I spent last week in Boston, attending the Open Mobile Alliance meeting. Whenever one goes to meetings, one does the dance of the business card exchange. Because it was my first OMA meeting, I had more of it going on than usual, as I met a lot of people for the first time. So I’ve collected a batch of 2-inch × 3.5-inch cards, which I then have to copy information from and put it into my address book. And there’s no hope of reading these things without my reading glasses.
They’re inconvenient, to be sure, but they do work, and we’re used to them. Everyone has them. And guess what:
No one tried to pull out a poken.
Yes, some folks have come up with another idea for an electronic business card. We tried various mechanisms for “beaming” contact information between mobile devices, but none of them caught on because of setup issues and security concerns. Some people have even tried passing out memory devices with their data loaded onto them, but that’s just too expensive to be practical. Now we have poken.
Basically, it’s a revisiting of “beaming”, but with some twists that resolve many of the problems we had with that in the past. There’s no setup issue — you touch your poken to mine, and we record each other as contacts. Because physical contact (or at least very close proximity) is required, most of the security problems are gone (they had to do with remote reading). The poken devices are even meant to be “fun”, looking like goofy characters with overly large “hands”, and the exchange is made to resemble a handshake. A device costs about $20... a little expensive for what it is, but certainly cheaper than a box of cards from a professional printer.
A poken can hold 64 contacts. I can’t tell from the web site what happens when it’s full — whether I can still give out my information, even if I can’t receive any more. But, still, we’ve all had that occasion when we arrived at a day of meetings with only two cards left. Damn! Forgot to reload. That seems less likely to be a problem here. Also, the poken timestamps the information exchange, so you know when you got your contact’s “card”. That seems like it could be handy.
Possibly the “fun” aspect is one that’s blocked it from the business community so far. Business cards are businesslike. Poken are toys.
But beyond that, the system introduces its own issues.
The main one is that you aren’t actually exchanging information. What you’re exchanging are, essentially, poken access tokens, which you take to the poken web site to get access to the real information (which then, in turn, points to a profile somewhere else, such as LinkedIn or Facebook, as chosen by each contact). Related to that, the reason there aren’t any setup problems is that it’s a single, proprietary system. Everyone has to have a poken, not any other device. Everyone has to sign up at the poken web site. Poken, thus, has all your contact information. Most people won’t be bothered by that. Some will.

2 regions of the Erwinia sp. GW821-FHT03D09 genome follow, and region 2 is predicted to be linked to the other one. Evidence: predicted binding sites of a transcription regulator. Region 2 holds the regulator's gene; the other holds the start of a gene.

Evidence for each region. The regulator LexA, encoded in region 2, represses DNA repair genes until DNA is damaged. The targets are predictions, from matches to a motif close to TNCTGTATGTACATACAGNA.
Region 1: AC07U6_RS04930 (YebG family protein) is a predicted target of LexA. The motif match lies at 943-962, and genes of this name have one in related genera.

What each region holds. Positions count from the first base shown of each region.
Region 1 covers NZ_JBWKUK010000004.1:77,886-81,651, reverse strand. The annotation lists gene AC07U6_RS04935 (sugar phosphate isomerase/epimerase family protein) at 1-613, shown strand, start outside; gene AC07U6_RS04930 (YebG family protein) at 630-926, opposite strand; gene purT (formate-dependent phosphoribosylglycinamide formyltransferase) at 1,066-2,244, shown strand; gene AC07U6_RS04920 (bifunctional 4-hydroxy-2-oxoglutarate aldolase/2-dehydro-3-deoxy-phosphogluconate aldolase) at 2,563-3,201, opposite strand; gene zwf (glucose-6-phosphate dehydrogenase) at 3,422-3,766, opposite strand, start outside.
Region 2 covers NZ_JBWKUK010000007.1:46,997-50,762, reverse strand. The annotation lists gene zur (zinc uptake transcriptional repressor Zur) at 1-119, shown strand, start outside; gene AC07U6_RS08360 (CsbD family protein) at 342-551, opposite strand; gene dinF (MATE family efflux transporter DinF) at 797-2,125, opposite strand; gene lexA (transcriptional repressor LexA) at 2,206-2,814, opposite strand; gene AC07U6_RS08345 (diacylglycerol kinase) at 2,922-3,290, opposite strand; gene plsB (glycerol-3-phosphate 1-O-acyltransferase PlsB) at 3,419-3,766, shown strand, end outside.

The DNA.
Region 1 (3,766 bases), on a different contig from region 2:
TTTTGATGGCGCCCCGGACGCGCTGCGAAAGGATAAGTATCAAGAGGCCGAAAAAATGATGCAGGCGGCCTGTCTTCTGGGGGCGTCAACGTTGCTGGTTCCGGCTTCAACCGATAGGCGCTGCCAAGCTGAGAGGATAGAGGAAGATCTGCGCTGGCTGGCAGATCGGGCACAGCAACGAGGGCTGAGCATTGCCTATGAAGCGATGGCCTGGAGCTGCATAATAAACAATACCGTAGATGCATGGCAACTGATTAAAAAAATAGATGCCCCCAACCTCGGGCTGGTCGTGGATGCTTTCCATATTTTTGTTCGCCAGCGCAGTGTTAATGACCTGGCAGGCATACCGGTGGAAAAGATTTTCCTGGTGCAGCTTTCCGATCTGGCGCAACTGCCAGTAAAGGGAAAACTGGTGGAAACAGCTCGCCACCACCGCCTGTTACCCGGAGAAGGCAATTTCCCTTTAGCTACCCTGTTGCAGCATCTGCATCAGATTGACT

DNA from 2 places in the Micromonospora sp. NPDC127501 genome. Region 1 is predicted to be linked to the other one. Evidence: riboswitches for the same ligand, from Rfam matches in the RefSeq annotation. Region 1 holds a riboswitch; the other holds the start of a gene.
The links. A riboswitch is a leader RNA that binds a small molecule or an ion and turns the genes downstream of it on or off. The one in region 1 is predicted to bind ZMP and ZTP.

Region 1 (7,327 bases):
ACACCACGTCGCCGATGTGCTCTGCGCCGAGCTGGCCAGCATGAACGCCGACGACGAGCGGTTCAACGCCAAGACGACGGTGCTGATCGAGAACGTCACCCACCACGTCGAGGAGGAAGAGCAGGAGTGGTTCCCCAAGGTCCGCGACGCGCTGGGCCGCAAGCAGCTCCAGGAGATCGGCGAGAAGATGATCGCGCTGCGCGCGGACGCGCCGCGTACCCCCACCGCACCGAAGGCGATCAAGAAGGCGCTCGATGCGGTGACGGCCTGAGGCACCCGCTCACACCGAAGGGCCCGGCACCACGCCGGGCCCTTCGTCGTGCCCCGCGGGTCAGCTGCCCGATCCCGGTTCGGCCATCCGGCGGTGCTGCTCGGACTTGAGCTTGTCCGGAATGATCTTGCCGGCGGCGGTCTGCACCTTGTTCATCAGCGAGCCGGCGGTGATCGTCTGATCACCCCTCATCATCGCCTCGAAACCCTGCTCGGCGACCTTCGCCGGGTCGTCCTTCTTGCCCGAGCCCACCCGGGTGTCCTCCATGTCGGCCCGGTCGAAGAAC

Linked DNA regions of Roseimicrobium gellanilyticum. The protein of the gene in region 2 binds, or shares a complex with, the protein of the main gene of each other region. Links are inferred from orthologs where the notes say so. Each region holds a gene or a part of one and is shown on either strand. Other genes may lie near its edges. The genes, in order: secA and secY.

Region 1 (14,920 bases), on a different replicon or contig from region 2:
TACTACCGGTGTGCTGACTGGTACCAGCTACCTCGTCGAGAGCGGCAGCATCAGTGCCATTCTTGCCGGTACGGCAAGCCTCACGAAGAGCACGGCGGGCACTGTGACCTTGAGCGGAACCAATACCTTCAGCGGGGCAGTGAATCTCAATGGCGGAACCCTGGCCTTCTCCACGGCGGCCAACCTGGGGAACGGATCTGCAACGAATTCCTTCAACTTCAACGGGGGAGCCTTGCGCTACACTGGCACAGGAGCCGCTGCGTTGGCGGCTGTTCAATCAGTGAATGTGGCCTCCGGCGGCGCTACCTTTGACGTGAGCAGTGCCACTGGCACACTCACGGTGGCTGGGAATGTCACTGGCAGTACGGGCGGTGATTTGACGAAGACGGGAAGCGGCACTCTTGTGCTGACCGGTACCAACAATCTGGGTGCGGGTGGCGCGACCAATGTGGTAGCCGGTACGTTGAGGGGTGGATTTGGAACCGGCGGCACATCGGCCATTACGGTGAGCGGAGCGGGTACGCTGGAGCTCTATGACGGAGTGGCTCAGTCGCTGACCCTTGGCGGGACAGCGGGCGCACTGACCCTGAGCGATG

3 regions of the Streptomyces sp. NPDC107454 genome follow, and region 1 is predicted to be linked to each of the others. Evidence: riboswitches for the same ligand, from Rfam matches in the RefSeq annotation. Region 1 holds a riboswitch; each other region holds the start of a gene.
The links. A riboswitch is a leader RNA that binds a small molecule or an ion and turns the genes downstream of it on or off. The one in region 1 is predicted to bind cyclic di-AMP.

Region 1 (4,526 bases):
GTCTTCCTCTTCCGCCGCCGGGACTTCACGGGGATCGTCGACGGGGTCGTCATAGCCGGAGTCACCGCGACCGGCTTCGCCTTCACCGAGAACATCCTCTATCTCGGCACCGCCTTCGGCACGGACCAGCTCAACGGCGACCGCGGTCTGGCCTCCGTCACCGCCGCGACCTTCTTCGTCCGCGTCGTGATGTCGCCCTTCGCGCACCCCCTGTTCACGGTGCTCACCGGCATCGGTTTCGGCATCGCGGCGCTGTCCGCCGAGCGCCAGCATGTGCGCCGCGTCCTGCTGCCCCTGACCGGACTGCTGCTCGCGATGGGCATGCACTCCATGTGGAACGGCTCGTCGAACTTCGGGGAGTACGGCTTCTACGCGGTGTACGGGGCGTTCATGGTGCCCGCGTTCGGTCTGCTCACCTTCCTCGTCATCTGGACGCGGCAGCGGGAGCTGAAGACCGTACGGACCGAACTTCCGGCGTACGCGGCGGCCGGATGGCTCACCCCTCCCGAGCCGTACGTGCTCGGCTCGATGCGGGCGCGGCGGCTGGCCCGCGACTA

Also, here’s what the “How does it work?” page says about accessing contacts, emphasis mine:
Your contacts can view your Poken Card on doyoupoken.com, but, if they want to see more, they only have to click the logo to see your profile on the social networking site you’ve chosen to share. On the Poken site you and your friends can view your contacts alphabetically, or chronologically in your “social timeline.” You can also send messages, group contacts with a label, write notes for yourself about each contact, and so much more.Here, again: my friends can view my contacts. Are “friends”, here, the same as “contacts”? If so, I certainly don’t want all my contacts to see all my contacts. If not, then, despite their protestations to the contrary, poken is setting up yet another social networking site. In any case, it’s clear that their success is directly connected to how many people join. And, since they have access to all the contacts of their members (you can bet there’ll be a way to upload non-poken contacts to their system, part of the “so much more”), there’s a great deal of proselytizing, data mining, and second-level marketing available to them here.
Whether or not any of this bothers you, it’s likely that you’d want to export your contacts from poken and import them to some other address book or contact list. The web site doesn’t mention anything about that capability. If it exists, it’s certain to be a manual process. Having some new service that manages your contacts might be inconvenient.
Of course, in order for two devices to be able to exchange data, they must have power — they have small lithium batteries. According to the faq, the battery “should last approximately six (6) months,” but heavy use will reduce that. Better be sure you have a spare battery to hand.
Another serious issue is what will happen to your contact information if the company should collapse. Of course, your device itself would become less “fun” in that case. More importantly, though, you’d probably lose your contacts unless you’ve been able to export them, and have done so regularly. And if the company is bought as part of a bankruptcy restructuring (or even a run-of-the-mill acquisition), what might the new owners of your data do with it?
The poken idea does seem to be getting some adoption by the younger, cooler set, so maybe it will catch on and succeed. I’ll watch it, and see what happens. Meanwhile, you can have my business card.